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Google tries really hard to keep track of you. Its latest weapon: social search recommendations through a new feature called +1.


The more Google knows about you, the better it can target advertising. The better it targets the ads, the more likely you are to click on them. The more ads you click on, the more money Google makes.

While the company has long used cookies, IP address logging and other methods of identifying visitors to its online properties, they are relatively coarse measures and easily defeated (eg, by blocking cookies altogether - a tall order these days - or at least by frequently clearing out the cookies).

Many of Google's more recent services and features encourage you to identify yourself to the company. Examples include Gmail (would you let someone else use your browser while you're logged in to your mail account) and the iGoogle home page.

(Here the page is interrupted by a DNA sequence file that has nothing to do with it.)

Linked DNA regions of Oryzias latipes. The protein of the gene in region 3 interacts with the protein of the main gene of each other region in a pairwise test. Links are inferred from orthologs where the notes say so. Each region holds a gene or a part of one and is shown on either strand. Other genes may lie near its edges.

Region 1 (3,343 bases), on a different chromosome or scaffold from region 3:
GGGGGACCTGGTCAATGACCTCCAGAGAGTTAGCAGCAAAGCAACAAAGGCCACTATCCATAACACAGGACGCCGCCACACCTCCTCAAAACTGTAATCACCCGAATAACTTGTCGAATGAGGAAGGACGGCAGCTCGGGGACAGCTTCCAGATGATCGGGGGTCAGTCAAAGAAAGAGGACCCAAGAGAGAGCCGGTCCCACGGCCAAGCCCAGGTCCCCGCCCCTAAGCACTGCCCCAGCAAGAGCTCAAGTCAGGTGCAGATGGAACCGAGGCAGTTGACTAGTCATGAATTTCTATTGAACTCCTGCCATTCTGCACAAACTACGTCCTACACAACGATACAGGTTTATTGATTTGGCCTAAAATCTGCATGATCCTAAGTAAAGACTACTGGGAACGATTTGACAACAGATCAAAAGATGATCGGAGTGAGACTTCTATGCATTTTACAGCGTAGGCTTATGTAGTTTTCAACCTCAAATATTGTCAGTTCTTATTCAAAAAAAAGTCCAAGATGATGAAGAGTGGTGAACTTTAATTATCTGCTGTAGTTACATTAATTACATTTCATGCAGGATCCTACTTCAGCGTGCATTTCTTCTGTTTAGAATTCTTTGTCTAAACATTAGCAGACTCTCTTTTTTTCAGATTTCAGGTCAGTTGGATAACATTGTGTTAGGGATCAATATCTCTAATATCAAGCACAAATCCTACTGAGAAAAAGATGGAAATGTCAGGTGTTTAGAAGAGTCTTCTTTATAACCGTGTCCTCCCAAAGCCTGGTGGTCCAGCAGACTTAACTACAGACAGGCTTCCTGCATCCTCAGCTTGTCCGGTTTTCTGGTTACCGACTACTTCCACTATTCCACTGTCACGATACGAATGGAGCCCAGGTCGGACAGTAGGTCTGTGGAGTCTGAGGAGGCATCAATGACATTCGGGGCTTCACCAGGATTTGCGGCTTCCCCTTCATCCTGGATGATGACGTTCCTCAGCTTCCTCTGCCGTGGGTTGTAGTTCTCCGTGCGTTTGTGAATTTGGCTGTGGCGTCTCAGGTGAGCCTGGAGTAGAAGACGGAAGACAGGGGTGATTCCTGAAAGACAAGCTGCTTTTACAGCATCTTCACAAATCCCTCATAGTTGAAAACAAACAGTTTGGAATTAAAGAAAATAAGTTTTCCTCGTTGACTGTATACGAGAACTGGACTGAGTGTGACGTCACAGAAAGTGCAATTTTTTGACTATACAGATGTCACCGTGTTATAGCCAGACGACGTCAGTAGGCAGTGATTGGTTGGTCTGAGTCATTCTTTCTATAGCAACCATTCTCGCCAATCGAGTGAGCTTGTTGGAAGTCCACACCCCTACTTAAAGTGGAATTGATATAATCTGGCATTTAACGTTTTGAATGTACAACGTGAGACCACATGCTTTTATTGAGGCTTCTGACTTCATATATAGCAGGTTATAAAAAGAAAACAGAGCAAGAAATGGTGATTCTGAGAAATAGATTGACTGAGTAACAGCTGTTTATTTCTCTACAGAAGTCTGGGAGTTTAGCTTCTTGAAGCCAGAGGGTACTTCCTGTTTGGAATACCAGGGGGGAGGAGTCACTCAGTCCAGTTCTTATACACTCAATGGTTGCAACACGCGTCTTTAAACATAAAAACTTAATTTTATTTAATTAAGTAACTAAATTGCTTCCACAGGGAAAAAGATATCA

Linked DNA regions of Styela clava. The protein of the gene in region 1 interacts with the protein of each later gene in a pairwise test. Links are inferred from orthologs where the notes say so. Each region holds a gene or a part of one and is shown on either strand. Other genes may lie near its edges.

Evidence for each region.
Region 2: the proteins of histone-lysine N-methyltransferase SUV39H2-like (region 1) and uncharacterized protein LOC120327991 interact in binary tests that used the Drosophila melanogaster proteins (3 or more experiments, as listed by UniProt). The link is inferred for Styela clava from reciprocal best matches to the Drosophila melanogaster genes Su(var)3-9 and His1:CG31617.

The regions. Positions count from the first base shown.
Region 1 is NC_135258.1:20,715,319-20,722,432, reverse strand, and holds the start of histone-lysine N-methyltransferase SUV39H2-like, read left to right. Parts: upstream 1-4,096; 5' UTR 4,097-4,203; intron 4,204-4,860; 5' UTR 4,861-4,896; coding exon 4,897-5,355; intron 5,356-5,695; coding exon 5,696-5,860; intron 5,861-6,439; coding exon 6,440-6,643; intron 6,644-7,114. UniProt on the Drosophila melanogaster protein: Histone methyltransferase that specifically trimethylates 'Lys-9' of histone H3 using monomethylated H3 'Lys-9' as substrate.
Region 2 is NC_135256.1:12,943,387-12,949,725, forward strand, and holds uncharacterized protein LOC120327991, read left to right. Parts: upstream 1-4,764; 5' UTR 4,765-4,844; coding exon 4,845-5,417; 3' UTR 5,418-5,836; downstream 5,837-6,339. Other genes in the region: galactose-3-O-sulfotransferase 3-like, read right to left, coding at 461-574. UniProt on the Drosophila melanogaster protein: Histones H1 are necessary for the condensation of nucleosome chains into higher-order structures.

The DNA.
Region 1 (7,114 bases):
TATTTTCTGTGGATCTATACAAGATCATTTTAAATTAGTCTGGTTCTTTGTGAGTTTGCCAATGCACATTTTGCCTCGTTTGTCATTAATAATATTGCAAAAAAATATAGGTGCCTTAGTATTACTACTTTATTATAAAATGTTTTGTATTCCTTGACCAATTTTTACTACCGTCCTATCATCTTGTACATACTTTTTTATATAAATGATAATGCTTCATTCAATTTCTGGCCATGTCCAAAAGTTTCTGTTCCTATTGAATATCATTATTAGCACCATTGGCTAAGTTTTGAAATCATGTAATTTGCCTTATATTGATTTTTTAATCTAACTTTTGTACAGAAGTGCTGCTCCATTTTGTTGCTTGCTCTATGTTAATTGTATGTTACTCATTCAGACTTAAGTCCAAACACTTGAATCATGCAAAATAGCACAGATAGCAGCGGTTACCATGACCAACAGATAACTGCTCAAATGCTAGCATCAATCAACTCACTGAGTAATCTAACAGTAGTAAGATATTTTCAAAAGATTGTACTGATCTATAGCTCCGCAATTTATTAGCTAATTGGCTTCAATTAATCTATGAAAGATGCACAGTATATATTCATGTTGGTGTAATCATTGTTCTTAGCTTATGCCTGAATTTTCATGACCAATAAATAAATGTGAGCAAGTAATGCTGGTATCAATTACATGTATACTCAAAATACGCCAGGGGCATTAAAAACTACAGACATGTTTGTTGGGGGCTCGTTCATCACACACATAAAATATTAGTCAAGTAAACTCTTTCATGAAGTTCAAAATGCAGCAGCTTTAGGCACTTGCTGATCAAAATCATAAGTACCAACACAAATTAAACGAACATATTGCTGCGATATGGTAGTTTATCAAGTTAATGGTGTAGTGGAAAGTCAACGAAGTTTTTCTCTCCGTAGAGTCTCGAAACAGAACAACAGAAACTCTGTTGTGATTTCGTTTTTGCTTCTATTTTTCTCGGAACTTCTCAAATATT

The company's latest search improvement requires users to be signed in if they are to see any benefit.

Known as +1 (as in an online endorsement or thumbs-up), search results will be tagged with the names of people you know that have recommended that page. But - understandably - if you're not logged in, Google isn't sure who you are, and can't pass on the recommendations.

If you are signed in, how does Google know who you know? Find out on page 2.


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Stephen Withers

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Stephen Withers is one of Australia¹s most experienced IT journalists, having begun his career in the days of 8-bit 'microcomputers'. He covers the gamut from gadgets to enterprise systems. In previous lives he has been an academic, a systems programmer, an IT support manager, and an online services manager. Stephen holds an honours degree in Management Sciences, a PhD in Industrial and Business Studies, and is a senior member of the Australian Computer Society.

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